The Research Department offers internships and independent study opportunities in four areas to upper level college students, recent university graduates, and graduate and veterinary students.
Specific projects vary and it is important to note that most have no direct animal contact. Typically, internships do not come with a stipend, but students can arrange to receive credit through their college or university (three hours per week in the lab is usually required for each credit hour, although university policies vary). Internships longer than a semester in length are available by special arrangement, depending on the experience of the applicant and the needs of the department. You may apply to intern in more than one area.
Behavior research interns will collect data either “live” from the public space or from reviewing video footage. Possible projects may focus on studies of social dynamics, mother and infant interactions, activity level and use of space, as well as engagement with enrichment items. Interns are offered opportunities to use state-of-the-art computer systems and Noldus Observer XT software for recording and analyzing behavioral data as well as standard pen-and-paper data collection.
Interns may be expected to spend time on data summary and analysis, data mining, as well as literature searches and readings for the particular study. Studies of behavior are observational and do not include animal contact. Coursework in animal behavior is strongly recommended but not required, and skill using Excel is helpful. Summer internships require at least a 20-hour per week commitment.
Questions? Contact Eli Baskir, M.S., Manager, Behavioral Sciences at Baskir@stlzoo.org.
Endocrinology interns will learn about the endocrinology of many species and how hormone measures are used to help conserve endangered animals, both in zoos and in the wild.Students begin learning fecal sample extraction procedures and, if lab skills are proficient, may advance to assisting with enzyme and radioimmunoassays.
Interns are required to work two days a week (Monday through Thursday), from 9am through the early afternoon. Previous experience in basic laboratory techniques is required.
Questions? Contact Corinne Kozlowski, Ph.D., Endocrinologist at Kozlowski@stlzoo.org.
Work in reproductive science encompasses basic research on comparative reproductive systems as well as reproductive management, to enhance or control reproduction and to provide diagnostic testing and monitoring of reproductive status—for example, pregnancy or onset of puberty. Long-term reproductive management also includes cryopreservation of gametes and gonadal tissue from both males and females to extend the reproductive potential of animals into the future.
Projects focusing on reproductive physiology vary but may include opportunities to assist with gamete collection, analysis and cryopreservation, ultrasound exams or occasionally assisted reproductive technologies, such as artificial insemination. Additionally, projects involving data analysis to address questions related to reproductive management, e.g., calculations of minimum effective contraceptive dosages are also available through the AZA Reproductive Management Center, affiliated with the Research Dept.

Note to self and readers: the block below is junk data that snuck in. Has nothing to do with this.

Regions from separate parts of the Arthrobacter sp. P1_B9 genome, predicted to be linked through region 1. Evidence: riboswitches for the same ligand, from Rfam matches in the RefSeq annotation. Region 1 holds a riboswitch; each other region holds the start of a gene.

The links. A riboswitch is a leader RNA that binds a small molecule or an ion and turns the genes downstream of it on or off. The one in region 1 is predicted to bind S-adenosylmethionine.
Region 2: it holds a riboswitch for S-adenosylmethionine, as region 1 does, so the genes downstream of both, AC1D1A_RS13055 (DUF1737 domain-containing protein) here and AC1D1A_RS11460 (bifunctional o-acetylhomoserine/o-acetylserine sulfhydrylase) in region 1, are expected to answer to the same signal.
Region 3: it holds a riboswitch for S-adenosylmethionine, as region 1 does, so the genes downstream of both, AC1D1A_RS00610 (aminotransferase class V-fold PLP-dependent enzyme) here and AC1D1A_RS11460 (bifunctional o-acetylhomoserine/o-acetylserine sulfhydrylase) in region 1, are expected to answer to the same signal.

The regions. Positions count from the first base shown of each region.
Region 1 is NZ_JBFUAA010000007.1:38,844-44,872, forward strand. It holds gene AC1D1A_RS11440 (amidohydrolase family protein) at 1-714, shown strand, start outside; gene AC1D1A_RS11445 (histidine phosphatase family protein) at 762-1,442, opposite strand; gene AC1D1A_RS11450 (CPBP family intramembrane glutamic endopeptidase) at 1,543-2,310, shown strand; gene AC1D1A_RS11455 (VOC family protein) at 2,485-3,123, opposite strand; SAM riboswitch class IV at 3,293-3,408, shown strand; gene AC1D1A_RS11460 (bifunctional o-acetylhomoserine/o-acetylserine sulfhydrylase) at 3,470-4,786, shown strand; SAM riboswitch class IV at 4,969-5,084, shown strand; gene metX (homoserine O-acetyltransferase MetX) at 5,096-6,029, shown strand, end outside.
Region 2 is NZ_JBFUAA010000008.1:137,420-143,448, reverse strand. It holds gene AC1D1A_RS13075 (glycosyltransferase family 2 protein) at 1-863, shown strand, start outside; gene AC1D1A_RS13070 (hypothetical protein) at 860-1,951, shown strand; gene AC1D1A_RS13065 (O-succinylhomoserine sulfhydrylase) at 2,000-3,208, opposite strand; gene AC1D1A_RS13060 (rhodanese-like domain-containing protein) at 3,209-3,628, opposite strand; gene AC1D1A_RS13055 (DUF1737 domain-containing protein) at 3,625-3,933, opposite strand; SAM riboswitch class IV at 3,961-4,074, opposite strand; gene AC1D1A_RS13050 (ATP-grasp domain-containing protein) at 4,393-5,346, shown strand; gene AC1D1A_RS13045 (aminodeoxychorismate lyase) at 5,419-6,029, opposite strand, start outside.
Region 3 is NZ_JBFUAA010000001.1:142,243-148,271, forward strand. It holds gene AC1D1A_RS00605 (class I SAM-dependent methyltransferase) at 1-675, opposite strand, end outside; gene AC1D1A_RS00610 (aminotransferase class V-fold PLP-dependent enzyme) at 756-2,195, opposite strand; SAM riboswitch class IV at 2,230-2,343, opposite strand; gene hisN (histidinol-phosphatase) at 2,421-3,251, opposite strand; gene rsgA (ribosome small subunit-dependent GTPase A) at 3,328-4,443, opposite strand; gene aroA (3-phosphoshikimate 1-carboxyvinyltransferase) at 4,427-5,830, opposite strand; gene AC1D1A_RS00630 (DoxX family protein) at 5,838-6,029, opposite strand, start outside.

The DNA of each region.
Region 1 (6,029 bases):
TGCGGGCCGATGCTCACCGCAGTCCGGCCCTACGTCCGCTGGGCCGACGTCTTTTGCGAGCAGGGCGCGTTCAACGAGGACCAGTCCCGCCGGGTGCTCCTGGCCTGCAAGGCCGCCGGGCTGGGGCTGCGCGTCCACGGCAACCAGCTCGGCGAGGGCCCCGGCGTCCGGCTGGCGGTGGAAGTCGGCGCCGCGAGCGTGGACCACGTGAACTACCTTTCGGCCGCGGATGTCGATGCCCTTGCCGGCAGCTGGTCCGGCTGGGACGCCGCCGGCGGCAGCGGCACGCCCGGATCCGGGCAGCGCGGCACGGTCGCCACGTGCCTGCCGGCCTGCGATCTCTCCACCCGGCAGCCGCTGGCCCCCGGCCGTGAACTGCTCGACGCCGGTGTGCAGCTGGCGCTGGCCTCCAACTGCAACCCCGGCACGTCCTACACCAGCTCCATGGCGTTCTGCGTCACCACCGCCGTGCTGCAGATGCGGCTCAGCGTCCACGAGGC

Internships are not available every semester. Graduate students or veterinary students with an interest in contraception or theriogenology are strongly preferred, especially those with previous experience in a reproductive physiology lab or animal techniques. Undergraduate upper classmen with an interest in data analysis will be considered for AZA Reproductive Management Center projects only, but must have excellent attention to detail and Excel skills.
Questions? Contact Karen Bauman, M.S., Manager, Reproductive Sciences at Kbauman@stlzoo.org.
Animal welfare exists on a spectrum from negative to positive. Our goal is not only for animals to have positive welfare but also to continuously improve and encourage animals to thrive. To accomplish this, animal welfare research incorporates multiple measures of wellbeing such as physiology and endocrinology, behavior, affective state, and health.
Depending on the current ongoing projects, animal welfare interns may work on a variety of tasks including conducting behavioral observations, mining life history and health data from records, entering physiological data, and summarizing data. Behavioral observations may be live or using video and include opportunities to learn and use Noldus Observer XT and ZooMonitor software as well as traditional pen-and-paper data collection. Advanced interns may also be trained in literature reviews and data analysis and interpretation.
Interns will not have any animal contact in this position. Coursework in animal behavior and/or physiology is recommended but not required. All interns must have excellent attention to detail and Excel skills are strongly recommended. Internship positions may not be available every semester. Summer internships require at least a 20-hour commitment per week.
Questions? Contact Ashley Edes, Ph.D., Animal Welfare Scientist at email@example.com.
Winter/Spring Semester: November 1
Summer: EXTENDED to April 1
Fall Semester: July 1